E-Commerce with an emphasis on Social Technologies
I recently had the good fortune to fly with Roy Pratt, Enterprise Architect, EDS, on a commercial flight from Cleveland to Dallas. We got to talking a bit and found that we had some things in common — technology, insurance, and even photography!
Aerial photography – Roy found that he loved taking pictures and loved flying — a great combination, but sometimes dangerous as you listen to one of his stories!!
Roy with a nephew before a flight.
Professionally, Roy has a background in insurance and healthcare, manufacturing and engineering systems. He’s been with EDS for over 22 years and worked with over 25 corporations defining frameworks for the IT systems of large corporate environments — ERP, SOA, centralized or distributed, etc.. His role exposes him to the inner mechanics and operational metrics of organizations.
Here are some salient points from the talk:
Legacy environments must redesign their architecture to become more agile, quickly sense and respond to changes in customer needs, to product offerings and competitive threats in the market, regulatory requirements, and financial requirements.
The most important thing leadership needs is knowledge and that comes for the IT department.
An interesting personal story about Roy’s personal P&C insurance and moving his book of business because a simple use of technology compatible with his life-style.
Old-thinking — IT projects as cost-reduction or efficiency initiatives, they think of IT as a cost to be minimized.
New-thinking — Effectiveness, revenue generation, or competitive advantage, IT IS the competitve advantage. GEICO and Progressive use IT to reach OUT to the customers. Adobe, Apple, Dell, all are using IT to communicate effectively with their customers. E-mail updates re iPods. Click here. Do you know how to do this? These guys are leveraging IT right out to the edge. Barnes and Noble, Staples — hybrid models… They are the ones that are going to flourish.
Old-world manufacturing space and why some of the big players died out. Similar — IT investments focused on internal efficiencies, build large lots, stuffed them into wharehouses. They saw inventories as assets that provided competitive advantage. Sounded good but they failed to realize that the customers wants and desires changed at a faster rate than inventory turns. So the old-thinking led to deep discounts, new production, more inventory, deep discounts, etc. The asset is the ability to produce what the client wants when they want it, NOT static inventory.
KEY: Adapting to changing customer preferences using the IT infrastructure.
How this applies to insurance – IT infrastructure of insurnace companies are not equiped to help with Web development becasue they are focused on cost reduction. The knowledge capital is coming from the IT systems. (So if they are not positioned to support marketing and the agent/customer interface, who does it? Typically noone, right? That’s why H&L insurance companies are so far behind the times. But that’s where IdeaStar comes in…)
What’s at stake?
Thanks again, Roy! Great meeting you!
Interesting article: “Agents Take Center Stage in Individual Medical Market” in the February 19, 2007 issue of National Underwriter Life and Health. The article was written by Laura Hohing, CLU and senior vice president of sales at Assurant Health, Milwaukee. We’ve never met, but she sounds like someone I’d definitely classify as an insurance technology guru.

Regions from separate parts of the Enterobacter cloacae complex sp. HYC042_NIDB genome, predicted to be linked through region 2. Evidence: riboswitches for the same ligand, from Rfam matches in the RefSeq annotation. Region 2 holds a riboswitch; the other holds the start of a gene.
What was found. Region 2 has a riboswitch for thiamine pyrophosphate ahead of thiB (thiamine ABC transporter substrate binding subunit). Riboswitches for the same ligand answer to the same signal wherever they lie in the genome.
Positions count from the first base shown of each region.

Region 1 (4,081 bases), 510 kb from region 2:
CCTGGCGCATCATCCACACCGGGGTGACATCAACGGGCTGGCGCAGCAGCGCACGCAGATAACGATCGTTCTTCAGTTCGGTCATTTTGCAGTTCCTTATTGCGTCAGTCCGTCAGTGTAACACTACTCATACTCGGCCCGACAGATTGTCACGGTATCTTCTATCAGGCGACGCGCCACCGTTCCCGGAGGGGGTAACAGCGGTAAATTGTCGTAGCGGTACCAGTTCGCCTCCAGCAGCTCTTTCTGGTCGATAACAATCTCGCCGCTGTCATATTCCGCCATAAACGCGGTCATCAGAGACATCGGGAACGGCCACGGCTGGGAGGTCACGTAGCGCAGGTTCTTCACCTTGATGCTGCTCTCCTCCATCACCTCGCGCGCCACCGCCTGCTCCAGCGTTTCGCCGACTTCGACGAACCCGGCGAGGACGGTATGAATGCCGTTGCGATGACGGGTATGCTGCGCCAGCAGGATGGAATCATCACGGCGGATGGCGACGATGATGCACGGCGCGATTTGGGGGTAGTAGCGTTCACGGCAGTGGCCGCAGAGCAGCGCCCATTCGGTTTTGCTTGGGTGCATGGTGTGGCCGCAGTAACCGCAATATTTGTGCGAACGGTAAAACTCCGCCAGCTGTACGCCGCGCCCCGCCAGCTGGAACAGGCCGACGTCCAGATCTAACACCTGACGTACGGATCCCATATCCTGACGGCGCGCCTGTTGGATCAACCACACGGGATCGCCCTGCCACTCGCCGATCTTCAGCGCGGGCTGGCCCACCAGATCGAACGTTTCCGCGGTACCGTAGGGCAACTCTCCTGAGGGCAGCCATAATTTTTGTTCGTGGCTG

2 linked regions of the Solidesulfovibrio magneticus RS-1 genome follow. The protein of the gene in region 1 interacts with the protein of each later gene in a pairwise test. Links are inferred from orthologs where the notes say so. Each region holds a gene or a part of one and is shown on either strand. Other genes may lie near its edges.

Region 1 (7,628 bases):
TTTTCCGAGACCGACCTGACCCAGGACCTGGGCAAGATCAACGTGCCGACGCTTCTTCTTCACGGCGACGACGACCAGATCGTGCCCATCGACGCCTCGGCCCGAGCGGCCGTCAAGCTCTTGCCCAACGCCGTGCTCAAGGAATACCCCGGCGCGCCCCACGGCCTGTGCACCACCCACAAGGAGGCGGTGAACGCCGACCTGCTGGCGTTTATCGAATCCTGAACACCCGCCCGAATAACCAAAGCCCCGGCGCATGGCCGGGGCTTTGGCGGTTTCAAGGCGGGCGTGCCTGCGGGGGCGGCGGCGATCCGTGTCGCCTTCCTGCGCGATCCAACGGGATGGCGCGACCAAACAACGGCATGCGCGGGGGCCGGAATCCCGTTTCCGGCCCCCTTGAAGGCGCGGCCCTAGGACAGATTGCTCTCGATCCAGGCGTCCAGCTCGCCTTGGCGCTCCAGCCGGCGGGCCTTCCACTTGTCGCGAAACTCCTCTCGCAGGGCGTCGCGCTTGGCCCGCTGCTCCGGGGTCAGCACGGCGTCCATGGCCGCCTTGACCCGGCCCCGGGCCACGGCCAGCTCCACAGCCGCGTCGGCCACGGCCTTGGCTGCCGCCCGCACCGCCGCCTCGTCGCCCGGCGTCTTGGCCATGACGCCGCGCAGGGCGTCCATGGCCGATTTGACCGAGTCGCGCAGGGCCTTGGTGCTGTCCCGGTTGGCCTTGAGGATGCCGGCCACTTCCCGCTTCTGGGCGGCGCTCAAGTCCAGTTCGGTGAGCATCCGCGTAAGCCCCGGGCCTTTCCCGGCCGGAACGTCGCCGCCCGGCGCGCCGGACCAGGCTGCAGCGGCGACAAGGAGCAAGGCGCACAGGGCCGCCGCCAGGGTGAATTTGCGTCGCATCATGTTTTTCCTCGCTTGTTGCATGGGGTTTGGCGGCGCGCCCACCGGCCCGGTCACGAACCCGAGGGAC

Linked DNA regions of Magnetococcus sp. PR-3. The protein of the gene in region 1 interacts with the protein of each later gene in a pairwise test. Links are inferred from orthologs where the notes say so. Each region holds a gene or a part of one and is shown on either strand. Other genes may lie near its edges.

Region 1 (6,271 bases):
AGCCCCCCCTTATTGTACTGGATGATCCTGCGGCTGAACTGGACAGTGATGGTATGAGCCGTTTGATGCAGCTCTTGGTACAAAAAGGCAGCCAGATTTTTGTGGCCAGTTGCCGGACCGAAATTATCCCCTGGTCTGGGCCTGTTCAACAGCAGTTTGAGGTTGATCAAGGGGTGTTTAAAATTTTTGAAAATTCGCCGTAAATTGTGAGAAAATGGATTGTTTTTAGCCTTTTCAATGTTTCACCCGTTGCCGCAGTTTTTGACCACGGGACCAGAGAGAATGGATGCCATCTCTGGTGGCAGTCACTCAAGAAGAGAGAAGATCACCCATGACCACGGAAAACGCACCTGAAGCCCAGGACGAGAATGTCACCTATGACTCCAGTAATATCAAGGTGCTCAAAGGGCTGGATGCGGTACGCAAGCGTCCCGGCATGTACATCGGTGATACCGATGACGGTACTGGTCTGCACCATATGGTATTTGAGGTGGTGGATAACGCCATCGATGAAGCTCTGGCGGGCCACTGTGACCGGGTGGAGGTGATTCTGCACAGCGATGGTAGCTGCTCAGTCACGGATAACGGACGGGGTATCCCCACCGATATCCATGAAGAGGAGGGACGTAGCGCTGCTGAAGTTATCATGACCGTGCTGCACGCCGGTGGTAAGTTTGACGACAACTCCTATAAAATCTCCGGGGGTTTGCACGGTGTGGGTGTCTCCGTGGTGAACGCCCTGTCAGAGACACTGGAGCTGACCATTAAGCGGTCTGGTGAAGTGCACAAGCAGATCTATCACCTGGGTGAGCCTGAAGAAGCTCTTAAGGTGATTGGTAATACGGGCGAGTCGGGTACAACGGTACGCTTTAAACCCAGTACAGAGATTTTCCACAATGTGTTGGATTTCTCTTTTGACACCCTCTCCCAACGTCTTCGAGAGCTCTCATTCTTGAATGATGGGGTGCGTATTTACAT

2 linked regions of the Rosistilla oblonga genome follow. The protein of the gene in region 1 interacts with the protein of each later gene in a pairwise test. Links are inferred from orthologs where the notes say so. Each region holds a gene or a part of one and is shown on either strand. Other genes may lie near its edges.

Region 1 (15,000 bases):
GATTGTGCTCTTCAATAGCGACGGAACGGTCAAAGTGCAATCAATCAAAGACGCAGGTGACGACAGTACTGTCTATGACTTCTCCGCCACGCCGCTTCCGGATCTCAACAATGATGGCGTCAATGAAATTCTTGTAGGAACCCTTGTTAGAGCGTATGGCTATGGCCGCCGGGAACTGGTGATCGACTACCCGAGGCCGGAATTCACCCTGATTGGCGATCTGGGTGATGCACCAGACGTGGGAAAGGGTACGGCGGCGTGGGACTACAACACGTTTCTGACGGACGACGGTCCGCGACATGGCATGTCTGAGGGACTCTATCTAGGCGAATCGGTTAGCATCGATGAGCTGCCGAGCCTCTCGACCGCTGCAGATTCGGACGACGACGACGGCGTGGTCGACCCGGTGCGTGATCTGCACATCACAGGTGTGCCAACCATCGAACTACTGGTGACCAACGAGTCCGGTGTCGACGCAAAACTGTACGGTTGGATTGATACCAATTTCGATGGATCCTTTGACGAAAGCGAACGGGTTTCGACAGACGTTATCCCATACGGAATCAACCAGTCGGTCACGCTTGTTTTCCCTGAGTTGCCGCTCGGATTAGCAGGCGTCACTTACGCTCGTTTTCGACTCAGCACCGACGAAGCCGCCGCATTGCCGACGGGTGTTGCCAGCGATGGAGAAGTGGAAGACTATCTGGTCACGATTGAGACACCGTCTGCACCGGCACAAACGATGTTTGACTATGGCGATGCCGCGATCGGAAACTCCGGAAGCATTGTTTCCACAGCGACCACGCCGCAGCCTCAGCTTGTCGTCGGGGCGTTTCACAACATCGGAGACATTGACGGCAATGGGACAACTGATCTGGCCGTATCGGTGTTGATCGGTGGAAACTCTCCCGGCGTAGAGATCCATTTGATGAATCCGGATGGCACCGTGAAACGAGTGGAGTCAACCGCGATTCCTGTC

I read a print version of the article. But it will be online for another week or so at National Underwriter Life and Health. (You’ll have to register to get access — it’s free.)
She writes “There’s a revolution stirring in today’s medical insurance market, and it’s changing the playing field for consumers, carriers, and agents. Spiraling costs are driving millions of consumers toward the individual medical market, where flexible and cost-effective policies enable them to manage their risks and their costs.”
What better way to help meet that revolution than through technology. As more and more people look for individual medical policies, a high percentage of their searches are sure to be online. Carriers will come out ahead if they offer clear and concise Web pages, simple tools for quotes, competitive product pricing and benefits (side x side with other offerings), flexible products so people feel in charge, and the ease of online or call-center enrollment. It’s a lot to bite off all at once, but if you have experience, it shouldn’t take more than a few months to roll-out a solution like this.
As Laura writes, “Agents also benefit from tools that simplify and streamline the application process. When agents recommend a policy and carrier, they need fast answers about whether their client will qualify for coverage, and under what conditions. With some carriers, agents can now create customized quotes in real time and help their clients fill out and submit online applications.” I say Amen to that! Assurant (previously Fortis) has been doing this for some time, especially in the short-term medical space. They know it works and would NEVER go back to doing it the old way.
Although Laura’s main focus was the need for carriers to provide appropriate products and services, I see it as reinforcement of the critical role effective online services play. If I can toot our horn just for a second, IdeaStar insurance clients have proven time and time again the value of online quoting, enrollment, and other front end services. Our online systems have saved many companies, time, costs, and hassles, not to mention establishing the foundation for long-term competitive advantage.